Martha Isabel Rocha
Roel Garcia remembers the day he tried to teach some English words to his students in Tepiz, Mexico, and they started snickering.
"I didn't know 'it' in the Mayan language means somebody's behind," Garcia said. "It's good to get first-hand experience teaching something new."
"College doesn't teach you sensitivity. But when you're kind of on the outside ... when you're not part of the majority, you get to see how you have to adjust to the situation," he added.
That's why the faculty has arranged the University of Houston Yucatan Language and Culture Exchange study abroad program and is now taking applications for next year's study abroad program.
The study abroad program is open to students who are willing to live and share life experience with a small rural community in Tepiz.
According to Associate Professor of Bilingual Education Irma Guadarrama, the university is recruiting no more than 20 students for the next study abroad project, which will last five to six weeks next summer.
"Primarily, we attract education and anthropology majors," Guadarrama said.
However, applications will be available to almost any student who is interested in applying. The program is seeking junior and senior-level students who want to learn about the Tepiz community and the Mayan culture and language.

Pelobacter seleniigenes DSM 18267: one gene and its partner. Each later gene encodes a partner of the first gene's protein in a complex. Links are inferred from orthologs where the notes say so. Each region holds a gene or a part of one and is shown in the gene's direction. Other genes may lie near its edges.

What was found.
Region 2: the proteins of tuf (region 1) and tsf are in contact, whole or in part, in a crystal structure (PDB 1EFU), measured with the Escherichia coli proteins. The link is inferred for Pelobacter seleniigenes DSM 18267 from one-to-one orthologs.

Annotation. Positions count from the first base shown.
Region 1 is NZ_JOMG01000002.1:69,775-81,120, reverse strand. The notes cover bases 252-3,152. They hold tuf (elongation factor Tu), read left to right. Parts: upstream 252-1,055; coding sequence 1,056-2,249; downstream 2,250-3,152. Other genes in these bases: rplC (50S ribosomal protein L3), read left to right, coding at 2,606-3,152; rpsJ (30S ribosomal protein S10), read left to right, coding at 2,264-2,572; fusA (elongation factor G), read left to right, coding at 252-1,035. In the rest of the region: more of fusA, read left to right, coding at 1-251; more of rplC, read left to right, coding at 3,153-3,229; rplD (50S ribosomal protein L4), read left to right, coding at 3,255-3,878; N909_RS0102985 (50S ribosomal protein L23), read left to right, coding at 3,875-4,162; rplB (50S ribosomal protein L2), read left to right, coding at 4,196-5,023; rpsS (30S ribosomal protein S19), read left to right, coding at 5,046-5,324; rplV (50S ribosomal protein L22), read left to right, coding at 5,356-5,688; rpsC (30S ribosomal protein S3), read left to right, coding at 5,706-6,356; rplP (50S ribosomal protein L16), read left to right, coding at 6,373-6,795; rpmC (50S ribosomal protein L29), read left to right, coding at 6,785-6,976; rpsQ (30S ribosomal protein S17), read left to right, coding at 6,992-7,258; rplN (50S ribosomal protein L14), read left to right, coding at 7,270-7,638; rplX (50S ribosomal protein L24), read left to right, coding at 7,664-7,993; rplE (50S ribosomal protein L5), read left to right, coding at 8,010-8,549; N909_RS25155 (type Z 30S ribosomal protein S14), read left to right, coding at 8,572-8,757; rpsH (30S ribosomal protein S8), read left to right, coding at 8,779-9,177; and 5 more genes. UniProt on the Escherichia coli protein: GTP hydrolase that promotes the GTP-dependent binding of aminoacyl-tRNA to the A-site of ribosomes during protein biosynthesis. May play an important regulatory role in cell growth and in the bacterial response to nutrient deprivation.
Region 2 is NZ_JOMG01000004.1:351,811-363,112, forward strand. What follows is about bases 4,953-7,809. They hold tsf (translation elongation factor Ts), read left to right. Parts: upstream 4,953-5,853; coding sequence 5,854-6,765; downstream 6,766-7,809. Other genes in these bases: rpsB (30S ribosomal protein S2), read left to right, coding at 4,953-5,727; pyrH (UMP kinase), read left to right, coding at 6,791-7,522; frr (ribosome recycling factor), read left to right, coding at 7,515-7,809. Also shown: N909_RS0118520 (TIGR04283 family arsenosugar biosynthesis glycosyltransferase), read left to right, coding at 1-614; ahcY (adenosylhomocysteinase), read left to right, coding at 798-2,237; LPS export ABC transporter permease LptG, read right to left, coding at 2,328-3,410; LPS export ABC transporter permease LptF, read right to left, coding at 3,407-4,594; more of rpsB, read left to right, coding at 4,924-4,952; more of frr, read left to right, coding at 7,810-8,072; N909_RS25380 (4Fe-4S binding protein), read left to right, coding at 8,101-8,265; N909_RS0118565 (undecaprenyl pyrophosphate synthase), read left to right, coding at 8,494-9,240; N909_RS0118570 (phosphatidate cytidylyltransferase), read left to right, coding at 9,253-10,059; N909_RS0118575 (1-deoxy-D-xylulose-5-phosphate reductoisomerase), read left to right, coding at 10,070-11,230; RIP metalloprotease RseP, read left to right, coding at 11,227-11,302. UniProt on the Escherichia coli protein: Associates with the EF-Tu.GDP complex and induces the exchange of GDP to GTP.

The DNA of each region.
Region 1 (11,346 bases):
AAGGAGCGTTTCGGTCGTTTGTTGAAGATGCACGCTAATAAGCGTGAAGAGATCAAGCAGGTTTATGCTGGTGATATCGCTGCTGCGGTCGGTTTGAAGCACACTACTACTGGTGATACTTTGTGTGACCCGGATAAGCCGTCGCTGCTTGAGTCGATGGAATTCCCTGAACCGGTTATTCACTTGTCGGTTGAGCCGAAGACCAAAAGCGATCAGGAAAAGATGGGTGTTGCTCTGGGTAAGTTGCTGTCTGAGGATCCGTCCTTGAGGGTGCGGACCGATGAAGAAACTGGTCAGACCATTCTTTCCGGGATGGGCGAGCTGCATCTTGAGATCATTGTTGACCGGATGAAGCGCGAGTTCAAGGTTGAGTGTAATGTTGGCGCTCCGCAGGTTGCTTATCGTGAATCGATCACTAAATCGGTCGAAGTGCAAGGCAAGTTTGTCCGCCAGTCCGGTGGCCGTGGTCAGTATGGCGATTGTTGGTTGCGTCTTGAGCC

Students must be very independent and willing to adjust their lifestyle, since there are no toilets in Tepiz. There's also no air conditioning, and the climate is much like Houston's.
"The student must also have an interest in community work," Guadarrama said. "We emphasize the way to learn is to go out to the community and meet the families."
Student selection will be based on written essays explaining why applicants wish to participate in the program, interviews and letters of recommendation.
Some scholarships will also be available. Last year, eight students received scholarships covering 100 percent of their expenses.
"For a lot of the students, the trip to Tepiz last summer affirmed their desire to continue in education," Guadarrama said.
"This time, I'm working on getting project houses, like dorms, so that our students can string up their hammocks and stay in Tepiz."
Guadarrama said next summer's project is expected to be much like a field school. Students should expect to stay three days in Tepiz and then go back to Merida or travel throughout the Yucatan.
"Soon, we will invite former participants to come and talk during an orientation session to be scheduled early next spring," Guadarrama said.
"It's a great experience for older and younger teachers," Garcia said. "It's a good program for UH students who are going into the Houston-area barrios and teaching limited English-proficient students."
Those interested in the program should call Guadarrama at (713) 743-4976.